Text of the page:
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Methods for Integrated analysis of Multiple Omics datasets

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Using big data for metabolic health

An EU research team is finding ways to combine large biological data sets that will shed new light on metabolic diseases like obesity and hypertension.


Metabolic diseases like obesity, diabetes and hyperglycaemia are becoming increasingly common in the modern age. At the same time, huge volumes of biological data are being produced, but not used as effectively as they could be. The EU-funded MIMOMICS (Methods for integrated analysis of multiple omics datasets) project is using this data to better understand metabolic diseases in humans. The project is focusing on so-called omics data – data sets describing the entire genome, proteome or metabolome of an organism. Researchers are producing large volumes of this sort of data, but no one has studied, for example, how the genome and the metabolome are related. This type of information could help scientists to better understand metabolic diseases. MIMOMICS has access to two large data sets, which include genomic, proteomic and metabolomic data, through partner research organisations. Researchers have used these data sets to design methods to analyse combined omics data. Another important part of the project has been harmonising the various data sets so that they can be compared. The software and protocols created as a part of this effort have been made publicly available to the research community. Preliminary work using these data sets has produced methods to predict metabolic health and body composition based on genomic and metabolomic profiles. In the long term, this research will lead to better health predictions from omics data and improved metabolic health.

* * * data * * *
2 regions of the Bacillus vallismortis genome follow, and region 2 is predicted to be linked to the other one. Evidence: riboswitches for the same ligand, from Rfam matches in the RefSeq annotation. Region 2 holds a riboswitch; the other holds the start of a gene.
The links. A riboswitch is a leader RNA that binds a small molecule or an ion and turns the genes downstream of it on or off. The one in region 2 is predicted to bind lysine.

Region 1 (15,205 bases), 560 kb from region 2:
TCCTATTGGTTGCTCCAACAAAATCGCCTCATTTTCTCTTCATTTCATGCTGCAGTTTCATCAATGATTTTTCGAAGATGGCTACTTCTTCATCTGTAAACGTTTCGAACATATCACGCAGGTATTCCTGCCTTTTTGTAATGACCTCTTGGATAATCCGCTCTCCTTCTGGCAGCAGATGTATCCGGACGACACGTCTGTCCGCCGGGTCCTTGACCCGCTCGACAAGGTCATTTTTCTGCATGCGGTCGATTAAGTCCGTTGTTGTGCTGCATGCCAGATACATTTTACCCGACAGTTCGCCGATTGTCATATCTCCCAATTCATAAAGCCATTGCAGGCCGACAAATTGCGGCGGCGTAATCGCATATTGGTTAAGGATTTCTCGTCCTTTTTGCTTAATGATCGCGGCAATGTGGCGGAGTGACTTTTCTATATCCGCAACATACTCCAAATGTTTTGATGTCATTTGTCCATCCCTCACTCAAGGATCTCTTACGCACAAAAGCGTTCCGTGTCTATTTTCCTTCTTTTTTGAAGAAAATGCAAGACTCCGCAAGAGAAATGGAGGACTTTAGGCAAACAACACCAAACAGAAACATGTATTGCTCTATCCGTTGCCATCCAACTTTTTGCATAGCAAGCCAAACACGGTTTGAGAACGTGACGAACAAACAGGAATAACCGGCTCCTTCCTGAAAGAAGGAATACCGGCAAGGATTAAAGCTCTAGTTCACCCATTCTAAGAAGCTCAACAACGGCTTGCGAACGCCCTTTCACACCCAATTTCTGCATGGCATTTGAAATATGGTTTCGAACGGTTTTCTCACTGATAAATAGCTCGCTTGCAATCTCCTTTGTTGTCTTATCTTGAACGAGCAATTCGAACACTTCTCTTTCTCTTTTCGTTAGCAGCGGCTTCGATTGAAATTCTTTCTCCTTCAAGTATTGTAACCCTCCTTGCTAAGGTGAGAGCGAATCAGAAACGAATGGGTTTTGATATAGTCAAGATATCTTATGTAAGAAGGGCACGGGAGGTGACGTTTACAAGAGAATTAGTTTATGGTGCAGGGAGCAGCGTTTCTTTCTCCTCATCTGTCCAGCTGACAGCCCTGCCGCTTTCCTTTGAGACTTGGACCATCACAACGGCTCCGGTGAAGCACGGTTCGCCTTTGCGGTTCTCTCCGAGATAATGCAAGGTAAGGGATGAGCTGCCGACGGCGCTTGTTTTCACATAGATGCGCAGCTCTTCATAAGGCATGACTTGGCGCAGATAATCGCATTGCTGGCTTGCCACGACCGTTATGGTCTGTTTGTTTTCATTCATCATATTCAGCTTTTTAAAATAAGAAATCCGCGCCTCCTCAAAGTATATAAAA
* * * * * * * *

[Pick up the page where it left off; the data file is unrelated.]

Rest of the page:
Metabolic, health, data sets, metabolic diseases, omics, metabolome

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